The size of refunds are about where they were last year, according to Harris. “But if you owed last year, you probably owe more this year,” he said. “And the SALT cap can impact red states as well as blue states. About a third of my clients in Georgia had more than $10,000 in state and local taxes.”
On the smoother side
“Tax season so far has been running relatively smoothly,” said Vincent O’Brien of Vincent J. O’Brien CPA. “There were delays in getting 1099s, but that’s been the pattern the last few years. They were a bit later this year than usual, and K-1s were definitely late.”
O’Brien, who does consulting for other CPAs in addition to his own practice, cited Section 199A issues as the single biggest concern.
“Early in tax season there was a concern with how Section 179 interacted with Section 199A,” he said. “Some of the software packages did not take Section 179 as a deduction in arriving at qualified business income, and that created a lot of questions. QBI should be reduced by the Section 179 deduction, so we alerted people to look carefully at the K-1s they received from clients. Some K-1s were correct, others weren’t.”
Most clients came in knowing that this year was different, according to O’Brien. “They had heard in the media that some were getting smaller refunds, and we warned them last year, so most were not shocked,” he said.
Section 199A was likewise an issue for Michael Barbera, a partner at Boston-
based CPA firm Edelstein. “We’ve seen more issues regarding Section 199A than anything else,” he said. “Section 163(j) has also raised a number of issues. There are so many different scenarios where it’s not clear how to process the K-1s, and there are misconceptions as to whether a partnership is subject to limitations. If you get a K-1 that is done correctly, there are still individual- or partner-level limitations that can limit interest Even if it’s not subject to 163(j) at the partnership level, you have to provide information and a lot of K-1s are not providing that information.”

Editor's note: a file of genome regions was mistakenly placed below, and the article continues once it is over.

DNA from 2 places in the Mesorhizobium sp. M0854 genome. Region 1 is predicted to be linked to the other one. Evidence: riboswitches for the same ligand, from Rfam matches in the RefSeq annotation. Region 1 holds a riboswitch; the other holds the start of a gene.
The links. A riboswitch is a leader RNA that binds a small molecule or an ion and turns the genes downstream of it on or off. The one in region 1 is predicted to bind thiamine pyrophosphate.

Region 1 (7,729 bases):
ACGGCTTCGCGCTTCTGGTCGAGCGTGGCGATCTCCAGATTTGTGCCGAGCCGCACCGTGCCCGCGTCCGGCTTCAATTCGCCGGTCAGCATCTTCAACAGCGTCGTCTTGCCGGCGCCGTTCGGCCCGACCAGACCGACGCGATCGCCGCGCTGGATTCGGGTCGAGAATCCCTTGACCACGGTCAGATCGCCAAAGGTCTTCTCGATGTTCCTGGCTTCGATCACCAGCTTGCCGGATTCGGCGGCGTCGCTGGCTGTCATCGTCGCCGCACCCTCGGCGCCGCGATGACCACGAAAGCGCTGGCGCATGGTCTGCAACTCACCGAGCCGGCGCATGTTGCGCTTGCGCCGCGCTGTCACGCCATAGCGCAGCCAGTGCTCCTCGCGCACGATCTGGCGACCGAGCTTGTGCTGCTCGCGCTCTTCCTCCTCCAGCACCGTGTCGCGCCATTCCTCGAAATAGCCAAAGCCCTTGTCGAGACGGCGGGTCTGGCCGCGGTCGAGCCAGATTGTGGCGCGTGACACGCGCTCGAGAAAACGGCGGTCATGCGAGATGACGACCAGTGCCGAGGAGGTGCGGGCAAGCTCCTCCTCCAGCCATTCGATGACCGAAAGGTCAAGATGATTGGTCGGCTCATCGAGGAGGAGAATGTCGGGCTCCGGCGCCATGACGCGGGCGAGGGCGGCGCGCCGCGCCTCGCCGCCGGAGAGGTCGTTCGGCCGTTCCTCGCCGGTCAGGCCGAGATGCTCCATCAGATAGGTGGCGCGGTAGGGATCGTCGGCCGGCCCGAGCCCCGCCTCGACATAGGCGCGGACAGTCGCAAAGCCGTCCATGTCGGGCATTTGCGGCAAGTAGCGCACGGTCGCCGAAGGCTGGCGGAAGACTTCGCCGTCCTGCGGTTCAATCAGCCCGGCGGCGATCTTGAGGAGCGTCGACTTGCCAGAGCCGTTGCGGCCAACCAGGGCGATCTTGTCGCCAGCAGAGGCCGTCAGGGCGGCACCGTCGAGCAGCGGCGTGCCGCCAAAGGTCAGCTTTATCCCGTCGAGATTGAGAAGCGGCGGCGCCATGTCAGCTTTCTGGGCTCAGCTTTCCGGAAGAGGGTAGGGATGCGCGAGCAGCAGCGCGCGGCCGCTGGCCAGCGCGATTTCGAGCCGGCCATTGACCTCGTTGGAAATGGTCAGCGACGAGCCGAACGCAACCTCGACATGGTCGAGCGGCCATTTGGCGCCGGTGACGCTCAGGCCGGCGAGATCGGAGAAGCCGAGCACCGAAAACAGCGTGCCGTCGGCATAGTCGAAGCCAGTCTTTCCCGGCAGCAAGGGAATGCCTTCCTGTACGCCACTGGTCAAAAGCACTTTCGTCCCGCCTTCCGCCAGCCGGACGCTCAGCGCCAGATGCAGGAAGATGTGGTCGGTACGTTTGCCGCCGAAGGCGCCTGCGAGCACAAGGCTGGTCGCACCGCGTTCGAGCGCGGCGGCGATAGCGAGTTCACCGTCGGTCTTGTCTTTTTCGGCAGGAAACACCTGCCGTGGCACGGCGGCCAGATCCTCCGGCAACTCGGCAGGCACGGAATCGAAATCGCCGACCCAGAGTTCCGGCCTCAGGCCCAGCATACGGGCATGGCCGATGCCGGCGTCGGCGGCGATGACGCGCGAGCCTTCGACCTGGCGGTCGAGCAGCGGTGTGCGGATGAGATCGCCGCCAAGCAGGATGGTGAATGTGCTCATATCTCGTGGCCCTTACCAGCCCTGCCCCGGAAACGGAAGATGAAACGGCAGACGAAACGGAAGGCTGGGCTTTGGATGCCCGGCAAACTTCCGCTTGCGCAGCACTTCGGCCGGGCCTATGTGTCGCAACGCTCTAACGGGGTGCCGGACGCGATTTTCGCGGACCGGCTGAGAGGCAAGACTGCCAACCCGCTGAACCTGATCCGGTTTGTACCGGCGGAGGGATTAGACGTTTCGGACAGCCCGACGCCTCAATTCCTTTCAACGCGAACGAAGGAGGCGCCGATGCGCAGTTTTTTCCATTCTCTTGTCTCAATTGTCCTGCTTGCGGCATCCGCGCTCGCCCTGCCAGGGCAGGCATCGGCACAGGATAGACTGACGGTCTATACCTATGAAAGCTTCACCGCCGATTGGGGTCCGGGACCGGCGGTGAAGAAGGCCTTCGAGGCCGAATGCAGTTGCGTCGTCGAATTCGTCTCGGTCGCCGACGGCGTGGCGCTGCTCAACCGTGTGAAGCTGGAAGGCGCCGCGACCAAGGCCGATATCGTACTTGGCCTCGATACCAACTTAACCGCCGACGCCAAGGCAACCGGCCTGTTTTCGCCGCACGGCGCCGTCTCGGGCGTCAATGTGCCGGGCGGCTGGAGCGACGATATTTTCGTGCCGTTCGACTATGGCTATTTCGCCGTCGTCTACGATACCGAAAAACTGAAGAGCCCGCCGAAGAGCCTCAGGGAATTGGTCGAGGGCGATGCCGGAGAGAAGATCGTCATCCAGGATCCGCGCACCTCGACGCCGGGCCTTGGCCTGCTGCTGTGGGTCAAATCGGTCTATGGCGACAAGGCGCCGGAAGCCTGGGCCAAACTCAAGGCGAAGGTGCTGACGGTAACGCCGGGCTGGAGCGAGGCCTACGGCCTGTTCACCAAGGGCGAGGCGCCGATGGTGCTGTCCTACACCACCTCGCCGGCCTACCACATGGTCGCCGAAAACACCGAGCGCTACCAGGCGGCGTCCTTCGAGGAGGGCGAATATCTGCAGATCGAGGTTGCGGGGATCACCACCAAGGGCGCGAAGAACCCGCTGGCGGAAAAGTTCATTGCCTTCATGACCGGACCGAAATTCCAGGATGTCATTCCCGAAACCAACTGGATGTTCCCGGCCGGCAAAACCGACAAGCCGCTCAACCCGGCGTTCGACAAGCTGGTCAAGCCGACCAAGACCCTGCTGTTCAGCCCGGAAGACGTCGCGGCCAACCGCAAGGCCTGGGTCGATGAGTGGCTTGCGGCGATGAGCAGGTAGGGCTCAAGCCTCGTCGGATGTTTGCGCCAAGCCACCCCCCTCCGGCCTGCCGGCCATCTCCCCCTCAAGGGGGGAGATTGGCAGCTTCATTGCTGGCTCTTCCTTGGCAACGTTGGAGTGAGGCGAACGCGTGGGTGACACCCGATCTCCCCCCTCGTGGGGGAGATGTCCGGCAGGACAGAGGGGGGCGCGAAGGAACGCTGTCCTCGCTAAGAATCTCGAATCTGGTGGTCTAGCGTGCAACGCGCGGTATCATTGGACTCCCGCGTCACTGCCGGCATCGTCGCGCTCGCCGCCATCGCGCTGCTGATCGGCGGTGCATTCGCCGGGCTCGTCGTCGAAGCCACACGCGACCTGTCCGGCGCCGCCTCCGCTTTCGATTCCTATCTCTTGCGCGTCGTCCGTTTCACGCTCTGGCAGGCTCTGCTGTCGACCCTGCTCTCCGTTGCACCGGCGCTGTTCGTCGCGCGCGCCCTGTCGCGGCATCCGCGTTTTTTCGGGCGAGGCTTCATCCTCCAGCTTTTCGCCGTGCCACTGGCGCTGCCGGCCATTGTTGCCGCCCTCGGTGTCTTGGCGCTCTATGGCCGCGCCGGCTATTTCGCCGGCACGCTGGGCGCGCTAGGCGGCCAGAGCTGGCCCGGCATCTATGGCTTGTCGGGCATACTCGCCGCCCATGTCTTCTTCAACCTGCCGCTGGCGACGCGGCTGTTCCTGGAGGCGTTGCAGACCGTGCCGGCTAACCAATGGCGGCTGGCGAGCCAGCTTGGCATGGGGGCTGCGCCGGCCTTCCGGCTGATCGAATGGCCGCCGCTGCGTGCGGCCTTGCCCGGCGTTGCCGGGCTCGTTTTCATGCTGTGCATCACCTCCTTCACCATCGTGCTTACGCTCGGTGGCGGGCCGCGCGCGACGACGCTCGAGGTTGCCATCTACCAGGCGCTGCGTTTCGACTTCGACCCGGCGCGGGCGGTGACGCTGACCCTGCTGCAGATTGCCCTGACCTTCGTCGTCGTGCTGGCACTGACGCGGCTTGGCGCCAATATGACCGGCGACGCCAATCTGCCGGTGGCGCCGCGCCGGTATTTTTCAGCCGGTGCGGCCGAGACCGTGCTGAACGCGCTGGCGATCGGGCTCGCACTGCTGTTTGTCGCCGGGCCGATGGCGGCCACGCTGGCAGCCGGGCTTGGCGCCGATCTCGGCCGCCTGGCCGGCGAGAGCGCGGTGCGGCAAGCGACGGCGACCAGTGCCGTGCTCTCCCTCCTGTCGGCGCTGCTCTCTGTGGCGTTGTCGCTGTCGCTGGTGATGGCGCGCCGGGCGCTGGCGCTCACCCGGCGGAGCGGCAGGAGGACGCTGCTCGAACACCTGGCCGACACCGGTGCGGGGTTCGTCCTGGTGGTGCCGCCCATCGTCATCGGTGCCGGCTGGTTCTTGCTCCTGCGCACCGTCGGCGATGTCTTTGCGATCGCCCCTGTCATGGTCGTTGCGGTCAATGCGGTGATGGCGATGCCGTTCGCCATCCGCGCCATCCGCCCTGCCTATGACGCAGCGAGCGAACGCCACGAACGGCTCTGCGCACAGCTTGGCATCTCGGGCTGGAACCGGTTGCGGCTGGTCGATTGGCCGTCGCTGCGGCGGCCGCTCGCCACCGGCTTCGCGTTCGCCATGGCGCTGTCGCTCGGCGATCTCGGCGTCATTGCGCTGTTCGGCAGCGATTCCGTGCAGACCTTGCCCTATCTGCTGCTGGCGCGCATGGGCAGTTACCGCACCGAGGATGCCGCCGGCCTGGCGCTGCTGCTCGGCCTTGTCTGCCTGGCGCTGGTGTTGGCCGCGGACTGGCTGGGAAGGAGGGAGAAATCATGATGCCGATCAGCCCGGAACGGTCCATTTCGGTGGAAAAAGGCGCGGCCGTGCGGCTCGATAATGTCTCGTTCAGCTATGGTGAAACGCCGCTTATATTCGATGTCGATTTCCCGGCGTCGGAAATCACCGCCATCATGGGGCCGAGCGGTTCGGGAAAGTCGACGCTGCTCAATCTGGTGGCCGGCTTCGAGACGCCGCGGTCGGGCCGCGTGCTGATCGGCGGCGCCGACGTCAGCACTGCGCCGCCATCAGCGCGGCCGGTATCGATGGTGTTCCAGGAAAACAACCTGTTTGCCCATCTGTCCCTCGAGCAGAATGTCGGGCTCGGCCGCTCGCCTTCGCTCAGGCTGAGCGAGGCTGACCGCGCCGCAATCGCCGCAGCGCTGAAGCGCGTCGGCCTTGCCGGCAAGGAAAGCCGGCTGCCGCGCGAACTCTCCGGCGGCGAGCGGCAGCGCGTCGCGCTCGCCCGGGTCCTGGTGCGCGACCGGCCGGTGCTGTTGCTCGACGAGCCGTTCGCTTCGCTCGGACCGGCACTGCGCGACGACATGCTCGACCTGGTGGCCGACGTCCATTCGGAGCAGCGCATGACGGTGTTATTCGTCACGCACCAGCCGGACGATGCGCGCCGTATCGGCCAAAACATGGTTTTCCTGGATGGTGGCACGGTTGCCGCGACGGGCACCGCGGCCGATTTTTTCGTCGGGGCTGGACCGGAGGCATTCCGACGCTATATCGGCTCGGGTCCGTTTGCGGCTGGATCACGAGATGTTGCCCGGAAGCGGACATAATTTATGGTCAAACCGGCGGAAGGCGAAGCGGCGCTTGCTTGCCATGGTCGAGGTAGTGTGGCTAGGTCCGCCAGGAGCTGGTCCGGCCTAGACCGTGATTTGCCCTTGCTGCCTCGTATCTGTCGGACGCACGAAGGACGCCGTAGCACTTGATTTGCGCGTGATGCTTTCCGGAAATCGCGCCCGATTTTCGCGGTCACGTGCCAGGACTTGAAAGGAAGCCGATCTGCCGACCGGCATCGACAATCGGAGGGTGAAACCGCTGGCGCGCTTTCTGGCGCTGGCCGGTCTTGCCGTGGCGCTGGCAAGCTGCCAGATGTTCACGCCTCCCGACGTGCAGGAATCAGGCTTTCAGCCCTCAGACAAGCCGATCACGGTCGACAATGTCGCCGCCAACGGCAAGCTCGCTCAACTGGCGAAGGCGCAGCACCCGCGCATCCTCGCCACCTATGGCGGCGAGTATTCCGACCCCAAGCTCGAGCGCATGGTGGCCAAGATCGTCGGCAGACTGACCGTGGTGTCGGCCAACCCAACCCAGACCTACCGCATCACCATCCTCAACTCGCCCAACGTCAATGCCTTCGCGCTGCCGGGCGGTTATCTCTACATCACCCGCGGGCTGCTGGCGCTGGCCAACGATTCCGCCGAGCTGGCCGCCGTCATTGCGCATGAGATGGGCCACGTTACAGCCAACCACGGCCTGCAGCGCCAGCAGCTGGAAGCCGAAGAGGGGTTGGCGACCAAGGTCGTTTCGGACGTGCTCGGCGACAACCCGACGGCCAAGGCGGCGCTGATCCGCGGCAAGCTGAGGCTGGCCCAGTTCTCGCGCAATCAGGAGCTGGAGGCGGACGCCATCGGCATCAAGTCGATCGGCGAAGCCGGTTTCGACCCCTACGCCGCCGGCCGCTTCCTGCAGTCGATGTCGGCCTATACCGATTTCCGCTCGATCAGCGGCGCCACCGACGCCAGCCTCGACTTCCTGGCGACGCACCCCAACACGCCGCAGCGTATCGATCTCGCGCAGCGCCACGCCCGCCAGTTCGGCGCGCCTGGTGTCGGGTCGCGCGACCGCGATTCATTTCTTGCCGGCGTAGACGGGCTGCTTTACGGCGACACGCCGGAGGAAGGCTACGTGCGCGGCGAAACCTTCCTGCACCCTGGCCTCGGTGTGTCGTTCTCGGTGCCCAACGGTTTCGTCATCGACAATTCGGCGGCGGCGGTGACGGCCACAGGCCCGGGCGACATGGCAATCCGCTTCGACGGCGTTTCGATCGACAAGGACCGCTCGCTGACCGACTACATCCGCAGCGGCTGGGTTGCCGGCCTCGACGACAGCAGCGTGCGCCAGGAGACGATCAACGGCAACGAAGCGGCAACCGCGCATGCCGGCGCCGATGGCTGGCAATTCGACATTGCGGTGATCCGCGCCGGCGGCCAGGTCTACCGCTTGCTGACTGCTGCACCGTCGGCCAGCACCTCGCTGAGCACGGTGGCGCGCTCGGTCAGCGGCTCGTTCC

“Most of the accountants I deal with told me that tax season was going relatively smoothly,” said Guinevere Moore, a tax litigator at Chicago firm Johnson Moore. “One issue for practitioners is the Bipartisan Budget Act changes that impact partnerships. This is the first year that a partnership has to decide if it is eligible to elect out of the BBA rules, and if it is, whether it wants to elect out. If it doesn’t elect out, it must select a partnership representative, which replaces the tax matters partner under the 1982 TEFRA regime.”
Partnerships must make the election for each year on a timely filed return, plus extensions, for the tax year.
“Many CPAs are being asked to perform the role of partnership representative,” observed CNA’s Rood. “However, most professional liability insurance policies include an exclusion for making management decisions. The role of partnership representative includes the ability to make all decisions regarding the audit of the partnership, so I would advise them to contact their professional liability insurance carrier before agreeing to this. Even if there is coverage, there are many conflicts of interest that exist with the provisions. I’m not sure a CPA wants to walk into that quagmire.”
Those who have prepared taxes for a number of years fondly remember past tax seasons.
“Remember when investment houses had to report by the end of January? Now we’re lucky if we get 1099s by the end of February,” said Susan Ginsberg, a Hoffman Estates, Illinois-based CPA. “This puts careful professional accountants in a bind that we fight to get out of day by day. Doing a good job means slowing down to handle the new law, the new reporting requirements, and clients that are on edge, especially this year.”
Provided By: Accounting Today